Sixteenth Sunday in Ordinary Time (20 July)

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This week we are offered more images of the kingdom of God, some of which again use the theme of seeds.

The little mustard seed growing into a tall sturdy plant that offers shelter to the birds is one of these images. Our first impression is that Jesus is saying that something starts out very small but can develop into something very large, and that is how the kingdom is. However, before we get carried away on this idea, it is good to recall some of the characteristics of the mustard plant to deepen our understanding of what else Jesus might have been saying.

Jesus’ listeners had their ideas about the kingdom. When it would come, it would come with power and prosperity. Had Jesus used the image of the mighty cedar, it would have better fitted their concept. This little known man from Galilee who did some miracles, told some stories, and made some unorthodox suggestions, certainly would not appear to be the one to bring about this kingdom.

The mustard plant is not a perennial. It grows rapidly from a tiny seed to a plant of six to nine feet in height. If it is not kept in check it can take over the whole field, like a weed or a nuisance plant. Because of this, it was sometimes considered ‘unclean’ and could not be planted in a garden with other herbs according to the law.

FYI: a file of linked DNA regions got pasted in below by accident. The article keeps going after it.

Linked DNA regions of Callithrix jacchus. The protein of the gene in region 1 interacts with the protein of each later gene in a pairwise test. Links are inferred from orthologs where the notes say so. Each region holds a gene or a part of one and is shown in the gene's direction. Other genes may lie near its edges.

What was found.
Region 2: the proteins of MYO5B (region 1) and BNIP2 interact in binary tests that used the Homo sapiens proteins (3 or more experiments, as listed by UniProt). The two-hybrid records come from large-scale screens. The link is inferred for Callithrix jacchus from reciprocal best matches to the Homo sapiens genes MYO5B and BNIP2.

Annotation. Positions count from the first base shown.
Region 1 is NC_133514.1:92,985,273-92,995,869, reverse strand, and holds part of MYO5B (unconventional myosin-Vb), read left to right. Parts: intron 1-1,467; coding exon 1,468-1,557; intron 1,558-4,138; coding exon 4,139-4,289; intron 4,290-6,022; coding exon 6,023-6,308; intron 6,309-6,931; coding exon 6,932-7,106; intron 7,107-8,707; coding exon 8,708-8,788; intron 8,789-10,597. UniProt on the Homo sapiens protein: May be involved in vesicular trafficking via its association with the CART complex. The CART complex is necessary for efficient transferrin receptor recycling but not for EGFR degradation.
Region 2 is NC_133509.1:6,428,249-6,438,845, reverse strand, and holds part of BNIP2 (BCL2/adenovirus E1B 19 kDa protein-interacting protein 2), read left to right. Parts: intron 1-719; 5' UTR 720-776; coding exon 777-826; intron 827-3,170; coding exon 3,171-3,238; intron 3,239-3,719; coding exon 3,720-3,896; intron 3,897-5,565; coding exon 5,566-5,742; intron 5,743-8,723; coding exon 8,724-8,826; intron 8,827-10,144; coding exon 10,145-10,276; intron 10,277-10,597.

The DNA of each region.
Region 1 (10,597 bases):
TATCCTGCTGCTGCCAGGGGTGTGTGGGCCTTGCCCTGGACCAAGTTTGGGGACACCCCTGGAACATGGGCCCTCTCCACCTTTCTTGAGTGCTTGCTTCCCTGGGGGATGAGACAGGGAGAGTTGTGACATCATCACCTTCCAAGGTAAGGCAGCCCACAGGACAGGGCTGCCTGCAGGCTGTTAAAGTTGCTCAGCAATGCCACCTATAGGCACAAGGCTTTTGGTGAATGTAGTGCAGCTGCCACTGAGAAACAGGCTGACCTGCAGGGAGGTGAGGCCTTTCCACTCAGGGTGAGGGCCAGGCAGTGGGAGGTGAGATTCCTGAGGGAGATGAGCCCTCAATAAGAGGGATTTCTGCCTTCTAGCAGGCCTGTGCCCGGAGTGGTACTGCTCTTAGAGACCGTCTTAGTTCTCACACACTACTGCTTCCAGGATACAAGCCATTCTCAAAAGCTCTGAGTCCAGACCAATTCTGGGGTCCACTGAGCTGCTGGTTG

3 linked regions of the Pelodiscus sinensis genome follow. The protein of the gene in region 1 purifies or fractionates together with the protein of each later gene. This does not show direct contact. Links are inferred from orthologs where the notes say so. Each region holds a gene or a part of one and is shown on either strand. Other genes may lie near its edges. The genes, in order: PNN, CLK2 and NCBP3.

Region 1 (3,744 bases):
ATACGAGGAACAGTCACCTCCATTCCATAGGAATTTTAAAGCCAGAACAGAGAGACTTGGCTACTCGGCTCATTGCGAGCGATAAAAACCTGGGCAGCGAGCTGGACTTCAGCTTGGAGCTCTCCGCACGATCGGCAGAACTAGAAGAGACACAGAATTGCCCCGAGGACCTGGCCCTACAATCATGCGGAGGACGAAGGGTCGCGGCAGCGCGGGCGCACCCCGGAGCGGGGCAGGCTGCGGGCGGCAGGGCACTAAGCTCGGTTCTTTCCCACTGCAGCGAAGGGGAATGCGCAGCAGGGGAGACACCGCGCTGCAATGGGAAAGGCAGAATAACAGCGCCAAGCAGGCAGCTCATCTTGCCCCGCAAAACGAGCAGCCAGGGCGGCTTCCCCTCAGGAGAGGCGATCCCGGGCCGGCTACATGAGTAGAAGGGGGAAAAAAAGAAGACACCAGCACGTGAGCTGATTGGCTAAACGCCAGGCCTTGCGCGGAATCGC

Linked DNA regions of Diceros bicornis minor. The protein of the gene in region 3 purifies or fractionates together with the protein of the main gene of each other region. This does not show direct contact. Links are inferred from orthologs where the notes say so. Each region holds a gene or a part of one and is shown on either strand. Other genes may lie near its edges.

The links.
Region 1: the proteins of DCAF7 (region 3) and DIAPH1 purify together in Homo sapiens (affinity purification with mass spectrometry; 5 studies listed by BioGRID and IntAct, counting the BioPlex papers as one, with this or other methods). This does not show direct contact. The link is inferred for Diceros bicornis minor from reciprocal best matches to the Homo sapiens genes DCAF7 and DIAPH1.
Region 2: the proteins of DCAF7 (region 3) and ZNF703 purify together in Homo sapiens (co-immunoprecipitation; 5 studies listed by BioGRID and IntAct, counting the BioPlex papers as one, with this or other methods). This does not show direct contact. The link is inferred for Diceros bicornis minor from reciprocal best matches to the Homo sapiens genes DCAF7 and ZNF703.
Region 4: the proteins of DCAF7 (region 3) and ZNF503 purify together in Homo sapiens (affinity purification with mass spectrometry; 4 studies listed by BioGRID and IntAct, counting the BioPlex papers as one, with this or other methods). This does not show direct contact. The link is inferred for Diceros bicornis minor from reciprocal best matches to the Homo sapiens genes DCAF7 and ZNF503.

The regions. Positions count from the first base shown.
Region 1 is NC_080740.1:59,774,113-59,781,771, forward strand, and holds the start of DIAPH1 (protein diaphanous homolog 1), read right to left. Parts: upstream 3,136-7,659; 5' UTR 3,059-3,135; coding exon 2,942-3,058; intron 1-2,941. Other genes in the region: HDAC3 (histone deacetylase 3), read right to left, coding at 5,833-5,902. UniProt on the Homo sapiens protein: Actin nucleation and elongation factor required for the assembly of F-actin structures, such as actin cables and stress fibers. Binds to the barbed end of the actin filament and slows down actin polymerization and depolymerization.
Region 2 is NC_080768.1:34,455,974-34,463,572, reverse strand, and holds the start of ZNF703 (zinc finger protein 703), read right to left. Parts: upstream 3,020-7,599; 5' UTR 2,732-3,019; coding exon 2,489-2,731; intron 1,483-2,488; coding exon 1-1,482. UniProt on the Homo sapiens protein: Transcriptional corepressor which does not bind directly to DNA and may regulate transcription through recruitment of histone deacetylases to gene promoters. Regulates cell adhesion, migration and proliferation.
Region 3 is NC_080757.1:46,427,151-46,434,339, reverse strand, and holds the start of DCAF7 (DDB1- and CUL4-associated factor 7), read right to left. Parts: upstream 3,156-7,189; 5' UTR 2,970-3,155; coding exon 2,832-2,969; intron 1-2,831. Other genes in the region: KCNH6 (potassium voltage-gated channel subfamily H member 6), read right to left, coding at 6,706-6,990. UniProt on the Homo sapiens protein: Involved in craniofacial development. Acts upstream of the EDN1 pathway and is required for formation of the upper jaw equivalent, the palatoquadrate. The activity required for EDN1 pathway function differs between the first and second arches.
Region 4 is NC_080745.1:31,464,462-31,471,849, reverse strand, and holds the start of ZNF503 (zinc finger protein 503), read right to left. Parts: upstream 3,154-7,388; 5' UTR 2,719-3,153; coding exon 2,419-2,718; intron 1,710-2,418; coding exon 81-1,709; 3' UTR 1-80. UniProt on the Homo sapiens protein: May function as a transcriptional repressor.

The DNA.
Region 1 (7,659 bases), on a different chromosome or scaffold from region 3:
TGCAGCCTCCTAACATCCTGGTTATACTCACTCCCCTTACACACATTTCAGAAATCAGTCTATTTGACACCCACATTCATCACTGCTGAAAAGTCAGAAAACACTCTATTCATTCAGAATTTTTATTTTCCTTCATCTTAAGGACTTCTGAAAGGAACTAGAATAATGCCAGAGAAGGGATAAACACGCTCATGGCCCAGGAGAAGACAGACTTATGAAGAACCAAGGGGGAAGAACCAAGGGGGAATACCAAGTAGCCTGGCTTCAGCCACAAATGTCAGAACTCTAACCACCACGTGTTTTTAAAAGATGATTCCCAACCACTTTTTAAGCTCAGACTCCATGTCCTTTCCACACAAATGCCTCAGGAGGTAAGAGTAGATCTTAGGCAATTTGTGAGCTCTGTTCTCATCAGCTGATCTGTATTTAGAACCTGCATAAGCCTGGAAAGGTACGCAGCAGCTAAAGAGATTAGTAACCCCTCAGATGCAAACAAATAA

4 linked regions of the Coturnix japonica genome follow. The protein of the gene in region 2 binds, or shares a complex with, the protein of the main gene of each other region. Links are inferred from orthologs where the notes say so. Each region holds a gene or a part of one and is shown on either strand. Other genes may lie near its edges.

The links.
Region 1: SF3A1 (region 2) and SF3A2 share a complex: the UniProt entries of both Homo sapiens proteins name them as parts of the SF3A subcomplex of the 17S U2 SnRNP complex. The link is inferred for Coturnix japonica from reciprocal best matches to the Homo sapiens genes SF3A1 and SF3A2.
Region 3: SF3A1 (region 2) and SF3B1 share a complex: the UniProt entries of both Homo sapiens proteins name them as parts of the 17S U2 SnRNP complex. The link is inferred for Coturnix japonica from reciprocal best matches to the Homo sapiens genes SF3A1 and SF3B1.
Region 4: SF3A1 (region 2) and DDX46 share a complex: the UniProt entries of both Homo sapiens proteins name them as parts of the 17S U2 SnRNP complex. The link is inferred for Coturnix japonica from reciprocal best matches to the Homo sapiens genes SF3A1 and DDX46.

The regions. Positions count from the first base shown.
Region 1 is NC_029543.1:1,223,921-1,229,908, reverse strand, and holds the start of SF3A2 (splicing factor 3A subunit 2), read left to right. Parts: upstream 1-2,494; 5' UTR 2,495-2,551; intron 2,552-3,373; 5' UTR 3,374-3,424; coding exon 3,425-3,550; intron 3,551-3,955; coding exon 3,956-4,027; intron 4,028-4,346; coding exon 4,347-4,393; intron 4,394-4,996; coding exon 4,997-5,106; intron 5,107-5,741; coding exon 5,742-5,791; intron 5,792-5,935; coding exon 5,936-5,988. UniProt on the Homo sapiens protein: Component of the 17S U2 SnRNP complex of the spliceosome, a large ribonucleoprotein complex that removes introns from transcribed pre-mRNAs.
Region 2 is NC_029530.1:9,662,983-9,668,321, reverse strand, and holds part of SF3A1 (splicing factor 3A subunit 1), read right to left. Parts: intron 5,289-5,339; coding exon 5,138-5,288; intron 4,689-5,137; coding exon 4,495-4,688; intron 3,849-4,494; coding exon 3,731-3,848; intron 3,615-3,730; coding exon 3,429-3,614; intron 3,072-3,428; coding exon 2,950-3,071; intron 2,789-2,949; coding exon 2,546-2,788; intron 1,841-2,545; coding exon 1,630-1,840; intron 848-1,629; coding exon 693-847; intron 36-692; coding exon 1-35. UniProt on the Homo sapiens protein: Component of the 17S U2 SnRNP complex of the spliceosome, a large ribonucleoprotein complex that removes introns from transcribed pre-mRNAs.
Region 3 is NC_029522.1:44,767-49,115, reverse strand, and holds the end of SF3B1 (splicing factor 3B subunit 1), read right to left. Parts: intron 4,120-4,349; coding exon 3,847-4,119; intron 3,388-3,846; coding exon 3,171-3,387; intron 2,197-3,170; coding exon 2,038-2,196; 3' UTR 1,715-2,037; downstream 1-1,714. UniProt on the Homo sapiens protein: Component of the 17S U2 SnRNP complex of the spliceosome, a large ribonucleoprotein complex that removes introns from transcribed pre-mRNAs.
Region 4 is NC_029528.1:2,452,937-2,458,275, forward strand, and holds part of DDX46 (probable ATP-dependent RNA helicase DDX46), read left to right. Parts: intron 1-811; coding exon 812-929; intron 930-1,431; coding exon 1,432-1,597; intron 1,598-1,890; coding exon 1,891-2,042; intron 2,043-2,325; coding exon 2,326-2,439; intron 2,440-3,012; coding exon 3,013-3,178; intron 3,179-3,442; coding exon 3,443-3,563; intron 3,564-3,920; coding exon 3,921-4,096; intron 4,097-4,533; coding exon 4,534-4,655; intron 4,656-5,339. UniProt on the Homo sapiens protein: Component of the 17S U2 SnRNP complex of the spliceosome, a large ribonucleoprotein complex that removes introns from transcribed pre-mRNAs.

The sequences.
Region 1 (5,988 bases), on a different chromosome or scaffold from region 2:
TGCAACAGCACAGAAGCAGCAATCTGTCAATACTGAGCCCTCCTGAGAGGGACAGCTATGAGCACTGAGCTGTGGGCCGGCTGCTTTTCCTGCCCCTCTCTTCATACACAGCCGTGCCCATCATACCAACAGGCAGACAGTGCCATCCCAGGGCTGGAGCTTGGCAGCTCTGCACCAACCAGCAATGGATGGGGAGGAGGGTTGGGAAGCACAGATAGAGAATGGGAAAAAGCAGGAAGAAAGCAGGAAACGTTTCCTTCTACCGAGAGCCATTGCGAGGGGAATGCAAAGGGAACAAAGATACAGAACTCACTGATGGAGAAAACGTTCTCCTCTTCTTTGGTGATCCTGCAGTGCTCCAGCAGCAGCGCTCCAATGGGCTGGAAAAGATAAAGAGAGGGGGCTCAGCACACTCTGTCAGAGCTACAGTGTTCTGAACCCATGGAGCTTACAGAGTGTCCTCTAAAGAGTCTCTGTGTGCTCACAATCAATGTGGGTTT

What is being proposed here is an image of a kingdom that not only starts small but has none of the trappings of majesty or power about it. It could and perhaps should be like a nuisance in society, spreading rapidly. Here is a plant that must be sown in fresh soil annually, suggesting that the kingdom of God must be replanted or re-seed itself in new ground regularly, so that it does not become static and stale. This kingdom that Jesus talks about in this parable just doesn’t have very humble beginnings. Its very essence must remain that way. Because it re-seeds itself annually, the mustard tree or shrub will always remain a mustard shrub. Sad to say, through the ages we have lost the kingdom of Jesus as we tried to grow this mustard tree into a mighty cedar of Lebanon.mustard-seed-plant

This same humble plant offers refuge and welcome to the birds of the air. There is no sense that only certain birds can nest there. This is the openness to all that is the fabric of the kingdom of God. War and deprivation in our world drive people from their homelands to seek safety, shelter and a better life elsewhere. Over the past few months thousands of unaccompanied children, mainly from Central America, have been streaming across the Mexican/U.S. border. They have been sent out of desperation to seek shelter in the branches of a prosperous land, a land at whose other end there stands a statue in the New York Harbor with an inscription which reads, “Give me your tired, your poor, your huddled masses yearning to breathe free, the wretched refuse of your teeming shores…” In the Mustard Tree Kingdom they would all find a welcome and a home, but that is not the kingdom we have sown. Somehow we have picked up the wrong seeds.

Every year we celebrate the feast of Christ the king. Why are we not celebrating the feast of Christ the Mustard Tree Sower?

Elizabeth Ferguson, OP

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